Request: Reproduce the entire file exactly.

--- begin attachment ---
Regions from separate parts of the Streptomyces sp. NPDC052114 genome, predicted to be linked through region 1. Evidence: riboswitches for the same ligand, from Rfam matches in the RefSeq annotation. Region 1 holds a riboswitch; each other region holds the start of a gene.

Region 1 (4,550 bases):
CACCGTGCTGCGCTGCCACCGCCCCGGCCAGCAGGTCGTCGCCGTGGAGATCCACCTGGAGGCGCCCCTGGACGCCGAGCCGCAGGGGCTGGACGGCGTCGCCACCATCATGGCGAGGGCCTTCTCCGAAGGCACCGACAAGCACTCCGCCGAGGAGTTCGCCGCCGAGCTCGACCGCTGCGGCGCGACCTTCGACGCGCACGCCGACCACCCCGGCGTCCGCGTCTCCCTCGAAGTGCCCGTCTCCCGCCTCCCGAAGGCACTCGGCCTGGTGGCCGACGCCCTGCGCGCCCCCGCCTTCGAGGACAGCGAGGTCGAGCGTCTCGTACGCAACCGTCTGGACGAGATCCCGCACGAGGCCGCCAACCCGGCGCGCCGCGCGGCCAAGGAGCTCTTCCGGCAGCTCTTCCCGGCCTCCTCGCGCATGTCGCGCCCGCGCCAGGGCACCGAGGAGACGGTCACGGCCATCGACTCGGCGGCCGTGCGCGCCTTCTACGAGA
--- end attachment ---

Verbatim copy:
Regions from separate parts of the Streptomyces sp. NPDC052114 genome, predicted to be linked through region 1. Evidence: riboswitches for the same ligand, from Rfam matches in the RefSeq annotation. Region 1 holds a riboswitch; each other region holds the start of a gene.

Region 1 (4,550 bases):
CACCGTGCTGCGCTGCCACCGCCCCGGCCAGCAGGTCGTCGCCGTGGAGATCCACCTGGAGGCGCCCCTGGACGCCGAGCCGCAGGGGCTGGACGGCGTCGCCACCATCATGGCGAGGGCCTTCTCCGAAGGCACCGACAAGCACTCCGCCGAGGAGTTCGCCGCCGAGCTCGACCGCTGCGGCGCGACCTTCGACGCGCACGCCGACCACCCCGGCGTCCGCGTCTCCCTCGAAGTGCCCGTCTCCCGCCTCCCGAAGGCACTCGGCCTGGTGGCCGACGCCCTGCGCGCCCCCGCCTTCGAGGACAGCGAGGTCGAGCGTCTCGTACGCAACCGTCTGGACGAGATCCCGCACGAGGCCGCCAACCCGGCGCGCCGCGCGGCCAAGGAGCTCTTCCGGCAGCTCTTCCCGGCCTCCTCGCGCATGTCGCGCCCGCGCCAGGGCACCGAGGAGACGGTCACGGCCATCGACTCGGCGGCCGTGCGCGCCTTCTACGAGA